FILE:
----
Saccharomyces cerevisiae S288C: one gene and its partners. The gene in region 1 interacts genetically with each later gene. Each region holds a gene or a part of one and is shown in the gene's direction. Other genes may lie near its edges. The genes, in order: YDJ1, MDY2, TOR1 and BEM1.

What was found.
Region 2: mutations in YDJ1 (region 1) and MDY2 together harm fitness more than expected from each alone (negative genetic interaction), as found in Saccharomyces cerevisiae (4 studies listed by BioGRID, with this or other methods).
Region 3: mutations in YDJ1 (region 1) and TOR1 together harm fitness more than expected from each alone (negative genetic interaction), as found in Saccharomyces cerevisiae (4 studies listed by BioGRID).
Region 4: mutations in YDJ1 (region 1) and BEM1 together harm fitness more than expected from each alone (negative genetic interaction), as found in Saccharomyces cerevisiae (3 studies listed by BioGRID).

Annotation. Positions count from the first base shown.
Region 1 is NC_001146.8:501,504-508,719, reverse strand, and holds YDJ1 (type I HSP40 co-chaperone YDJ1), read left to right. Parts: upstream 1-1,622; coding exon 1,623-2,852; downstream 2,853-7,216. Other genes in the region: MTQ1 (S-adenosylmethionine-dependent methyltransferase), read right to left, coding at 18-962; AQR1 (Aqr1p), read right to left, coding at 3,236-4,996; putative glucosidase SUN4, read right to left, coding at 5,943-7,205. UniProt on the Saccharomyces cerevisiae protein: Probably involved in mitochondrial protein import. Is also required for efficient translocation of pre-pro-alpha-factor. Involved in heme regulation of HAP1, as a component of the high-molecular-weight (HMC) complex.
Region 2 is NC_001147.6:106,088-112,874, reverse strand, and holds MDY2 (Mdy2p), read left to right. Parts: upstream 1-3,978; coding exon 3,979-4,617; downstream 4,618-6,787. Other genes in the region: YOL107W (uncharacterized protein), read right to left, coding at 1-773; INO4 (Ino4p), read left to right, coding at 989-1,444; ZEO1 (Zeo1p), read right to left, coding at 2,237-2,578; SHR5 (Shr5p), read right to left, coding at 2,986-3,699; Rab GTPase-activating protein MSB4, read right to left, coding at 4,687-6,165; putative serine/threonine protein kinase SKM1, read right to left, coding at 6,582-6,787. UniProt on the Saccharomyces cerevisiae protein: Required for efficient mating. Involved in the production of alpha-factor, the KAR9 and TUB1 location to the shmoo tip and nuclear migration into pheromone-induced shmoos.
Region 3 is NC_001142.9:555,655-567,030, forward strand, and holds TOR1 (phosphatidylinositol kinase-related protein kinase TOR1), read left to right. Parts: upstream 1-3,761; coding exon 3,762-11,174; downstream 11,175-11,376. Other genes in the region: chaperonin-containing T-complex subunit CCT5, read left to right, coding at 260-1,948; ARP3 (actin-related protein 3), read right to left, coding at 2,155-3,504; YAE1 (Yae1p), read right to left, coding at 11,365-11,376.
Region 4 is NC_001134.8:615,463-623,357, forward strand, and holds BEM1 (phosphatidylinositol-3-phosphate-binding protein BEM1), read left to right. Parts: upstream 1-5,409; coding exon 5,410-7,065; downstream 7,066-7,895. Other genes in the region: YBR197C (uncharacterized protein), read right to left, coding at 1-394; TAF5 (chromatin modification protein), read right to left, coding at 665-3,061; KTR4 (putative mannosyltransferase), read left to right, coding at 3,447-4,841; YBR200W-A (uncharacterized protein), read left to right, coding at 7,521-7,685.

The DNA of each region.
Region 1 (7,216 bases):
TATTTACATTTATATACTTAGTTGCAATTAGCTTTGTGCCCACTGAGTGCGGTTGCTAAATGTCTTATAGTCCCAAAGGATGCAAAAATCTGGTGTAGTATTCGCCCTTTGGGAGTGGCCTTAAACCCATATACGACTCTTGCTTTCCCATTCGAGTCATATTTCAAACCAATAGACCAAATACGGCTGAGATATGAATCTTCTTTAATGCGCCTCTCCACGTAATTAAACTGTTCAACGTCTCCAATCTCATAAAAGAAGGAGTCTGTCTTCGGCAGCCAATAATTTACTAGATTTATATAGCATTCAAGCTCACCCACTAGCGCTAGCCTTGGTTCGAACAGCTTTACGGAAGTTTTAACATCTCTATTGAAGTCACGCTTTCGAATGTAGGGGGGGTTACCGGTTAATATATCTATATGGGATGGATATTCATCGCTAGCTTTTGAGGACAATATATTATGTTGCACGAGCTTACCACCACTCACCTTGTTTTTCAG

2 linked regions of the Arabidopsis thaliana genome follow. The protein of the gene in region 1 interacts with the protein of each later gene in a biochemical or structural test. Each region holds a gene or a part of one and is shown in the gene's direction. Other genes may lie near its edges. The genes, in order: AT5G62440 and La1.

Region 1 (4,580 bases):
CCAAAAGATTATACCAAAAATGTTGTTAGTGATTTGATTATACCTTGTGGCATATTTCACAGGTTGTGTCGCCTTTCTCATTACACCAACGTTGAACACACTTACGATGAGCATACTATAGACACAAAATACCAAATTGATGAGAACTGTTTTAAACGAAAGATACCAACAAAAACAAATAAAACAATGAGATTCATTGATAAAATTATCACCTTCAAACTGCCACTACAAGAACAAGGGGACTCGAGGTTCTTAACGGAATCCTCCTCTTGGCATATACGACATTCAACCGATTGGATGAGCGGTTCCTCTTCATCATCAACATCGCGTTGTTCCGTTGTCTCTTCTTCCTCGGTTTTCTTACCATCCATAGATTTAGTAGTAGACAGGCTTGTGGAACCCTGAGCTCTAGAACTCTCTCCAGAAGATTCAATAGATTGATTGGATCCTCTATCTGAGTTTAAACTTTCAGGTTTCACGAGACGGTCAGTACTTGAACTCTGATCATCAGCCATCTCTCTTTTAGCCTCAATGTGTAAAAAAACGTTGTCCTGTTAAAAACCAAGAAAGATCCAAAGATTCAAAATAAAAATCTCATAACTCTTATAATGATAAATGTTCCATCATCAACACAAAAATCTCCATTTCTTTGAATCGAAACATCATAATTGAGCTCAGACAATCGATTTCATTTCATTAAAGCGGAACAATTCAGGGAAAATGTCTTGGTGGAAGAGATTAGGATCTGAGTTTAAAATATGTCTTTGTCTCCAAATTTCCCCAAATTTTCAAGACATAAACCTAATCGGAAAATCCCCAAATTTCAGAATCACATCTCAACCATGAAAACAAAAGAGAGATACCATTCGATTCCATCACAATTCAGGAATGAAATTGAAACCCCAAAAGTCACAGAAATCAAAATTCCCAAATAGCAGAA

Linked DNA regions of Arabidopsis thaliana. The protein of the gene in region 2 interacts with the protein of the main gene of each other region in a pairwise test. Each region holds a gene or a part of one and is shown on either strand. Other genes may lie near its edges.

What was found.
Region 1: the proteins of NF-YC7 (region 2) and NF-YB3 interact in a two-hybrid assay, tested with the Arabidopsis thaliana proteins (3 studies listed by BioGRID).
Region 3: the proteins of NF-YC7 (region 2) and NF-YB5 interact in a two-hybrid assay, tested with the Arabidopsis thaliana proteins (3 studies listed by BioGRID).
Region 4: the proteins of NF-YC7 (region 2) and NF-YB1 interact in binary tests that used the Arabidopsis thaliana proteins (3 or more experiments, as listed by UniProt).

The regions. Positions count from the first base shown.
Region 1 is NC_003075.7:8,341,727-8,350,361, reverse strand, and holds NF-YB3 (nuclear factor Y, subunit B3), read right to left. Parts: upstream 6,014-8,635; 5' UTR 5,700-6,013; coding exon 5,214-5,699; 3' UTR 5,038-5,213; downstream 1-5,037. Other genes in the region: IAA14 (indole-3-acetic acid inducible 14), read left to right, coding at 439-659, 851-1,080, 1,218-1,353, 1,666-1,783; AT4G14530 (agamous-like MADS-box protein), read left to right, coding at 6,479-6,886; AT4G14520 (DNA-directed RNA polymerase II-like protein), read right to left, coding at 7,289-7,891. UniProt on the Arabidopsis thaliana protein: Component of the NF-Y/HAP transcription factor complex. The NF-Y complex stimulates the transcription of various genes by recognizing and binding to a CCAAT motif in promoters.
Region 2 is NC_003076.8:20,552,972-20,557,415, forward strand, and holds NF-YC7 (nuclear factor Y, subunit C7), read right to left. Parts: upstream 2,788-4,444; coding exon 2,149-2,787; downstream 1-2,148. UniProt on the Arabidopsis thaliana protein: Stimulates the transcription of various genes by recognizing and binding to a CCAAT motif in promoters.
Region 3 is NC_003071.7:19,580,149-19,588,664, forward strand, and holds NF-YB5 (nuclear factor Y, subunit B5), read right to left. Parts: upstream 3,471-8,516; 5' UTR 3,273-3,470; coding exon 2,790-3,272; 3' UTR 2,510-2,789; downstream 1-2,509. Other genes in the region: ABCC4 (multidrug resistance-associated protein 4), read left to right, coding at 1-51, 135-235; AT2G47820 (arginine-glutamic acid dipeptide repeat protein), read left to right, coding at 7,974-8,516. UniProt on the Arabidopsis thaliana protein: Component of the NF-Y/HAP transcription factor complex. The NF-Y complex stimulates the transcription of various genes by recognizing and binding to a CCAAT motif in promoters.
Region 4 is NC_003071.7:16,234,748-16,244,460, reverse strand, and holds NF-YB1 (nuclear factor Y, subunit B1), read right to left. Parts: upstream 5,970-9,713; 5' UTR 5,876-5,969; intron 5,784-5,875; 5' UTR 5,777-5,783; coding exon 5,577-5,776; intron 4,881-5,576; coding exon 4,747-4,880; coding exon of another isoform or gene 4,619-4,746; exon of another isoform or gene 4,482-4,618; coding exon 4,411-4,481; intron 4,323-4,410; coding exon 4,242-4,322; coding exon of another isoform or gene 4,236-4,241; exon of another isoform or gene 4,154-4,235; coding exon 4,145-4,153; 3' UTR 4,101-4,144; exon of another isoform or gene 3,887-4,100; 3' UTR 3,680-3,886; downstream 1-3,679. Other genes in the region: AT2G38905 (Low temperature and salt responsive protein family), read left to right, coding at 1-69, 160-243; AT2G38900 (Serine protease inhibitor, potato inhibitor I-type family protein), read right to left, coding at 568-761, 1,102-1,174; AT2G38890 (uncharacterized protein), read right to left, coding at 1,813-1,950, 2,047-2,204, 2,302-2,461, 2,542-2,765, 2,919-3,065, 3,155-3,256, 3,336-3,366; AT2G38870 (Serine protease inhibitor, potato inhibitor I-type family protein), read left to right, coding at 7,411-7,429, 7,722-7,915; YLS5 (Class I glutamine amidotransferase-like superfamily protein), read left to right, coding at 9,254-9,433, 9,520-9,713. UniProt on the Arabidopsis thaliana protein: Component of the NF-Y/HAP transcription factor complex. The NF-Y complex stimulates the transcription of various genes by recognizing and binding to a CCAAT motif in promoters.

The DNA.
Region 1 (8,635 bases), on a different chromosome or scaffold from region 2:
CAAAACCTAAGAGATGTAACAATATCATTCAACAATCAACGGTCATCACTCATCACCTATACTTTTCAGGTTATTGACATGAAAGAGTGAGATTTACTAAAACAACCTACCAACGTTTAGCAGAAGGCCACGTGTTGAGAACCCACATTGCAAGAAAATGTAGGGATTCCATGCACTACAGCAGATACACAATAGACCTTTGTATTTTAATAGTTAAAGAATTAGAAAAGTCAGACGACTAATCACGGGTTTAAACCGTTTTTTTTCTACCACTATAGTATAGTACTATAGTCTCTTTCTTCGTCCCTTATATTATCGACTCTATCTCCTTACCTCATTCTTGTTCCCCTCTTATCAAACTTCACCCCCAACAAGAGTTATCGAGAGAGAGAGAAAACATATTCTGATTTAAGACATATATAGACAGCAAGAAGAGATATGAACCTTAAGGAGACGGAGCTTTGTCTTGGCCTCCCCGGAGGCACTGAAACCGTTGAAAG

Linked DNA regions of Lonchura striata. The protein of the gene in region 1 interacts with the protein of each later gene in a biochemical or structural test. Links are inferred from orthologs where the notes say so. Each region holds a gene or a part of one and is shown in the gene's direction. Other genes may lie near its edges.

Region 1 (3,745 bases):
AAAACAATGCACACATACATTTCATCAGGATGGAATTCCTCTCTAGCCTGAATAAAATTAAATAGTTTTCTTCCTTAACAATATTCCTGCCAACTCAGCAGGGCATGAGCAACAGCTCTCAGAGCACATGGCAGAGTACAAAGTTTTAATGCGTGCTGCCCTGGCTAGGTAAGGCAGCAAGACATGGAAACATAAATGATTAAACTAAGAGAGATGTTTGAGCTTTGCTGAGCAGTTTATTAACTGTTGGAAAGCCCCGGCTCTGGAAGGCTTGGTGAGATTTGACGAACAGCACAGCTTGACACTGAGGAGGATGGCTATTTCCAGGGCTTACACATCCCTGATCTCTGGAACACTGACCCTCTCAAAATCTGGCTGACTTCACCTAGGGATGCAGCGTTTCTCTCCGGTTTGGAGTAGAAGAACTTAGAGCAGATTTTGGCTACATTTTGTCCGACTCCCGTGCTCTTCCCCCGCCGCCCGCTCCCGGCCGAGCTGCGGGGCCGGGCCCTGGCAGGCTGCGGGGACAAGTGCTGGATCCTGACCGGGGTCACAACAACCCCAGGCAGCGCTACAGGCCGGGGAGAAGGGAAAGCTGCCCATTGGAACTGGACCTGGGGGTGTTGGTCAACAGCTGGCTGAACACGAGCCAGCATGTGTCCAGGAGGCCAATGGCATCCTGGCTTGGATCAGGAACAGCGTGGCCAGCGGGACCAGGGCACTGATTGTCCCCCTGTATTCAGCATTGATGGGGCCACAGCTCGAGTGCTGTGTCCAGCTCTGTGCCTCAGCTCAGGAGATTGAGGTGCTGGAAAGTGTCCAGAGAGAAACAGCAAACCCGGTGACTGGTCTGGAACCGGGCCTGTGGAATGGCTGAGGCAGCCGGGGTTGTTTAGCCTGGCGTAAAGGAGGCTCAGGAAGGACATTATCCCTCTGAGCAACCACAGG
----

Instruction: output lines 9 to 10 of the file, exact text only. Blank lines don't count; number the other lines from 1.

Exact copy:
Region 3 is NC_001142.9:555,655-567,030, forward strand, and holds TOR1 (phosphatidylinositol kinase-related protein kinase TOR1), read left to right. Parts: upstream 1-3,761; coding exon 3,762-11,174; downstream 11,175-11,376. Other genes in the region: chaperonin-containing T-complex subunit CCT5, read left to right, coding at 260-1,948; ARP3 (actin-related protein 3), read right to left, coding at 2,155-3,504; YAE1 (Yae1p), read right to left, coding at 11,365-11,376.
Region 4 is NC_001134.8:615,463-623,357, forward strand, and holds BEM1 (phosphatidylinositol-3-phosphate-binding protein BEM1), read left to right. Parts: upstream 1-5,409; coding exon 5,410-7,065; downstream 7,066-7,895. Other genes in the region: YBR197C (uncharacterized protein), read right to left, coding at 1-394; TAF5 (chromatin modification protein), read right to left, coding at 665-3,061; KTR4 (putative mannosyltransferase), read left to right, coding at 3,447-4,841; YBR200W-A (uncharacterized protein), read left to right, coding at 7,521-7,685.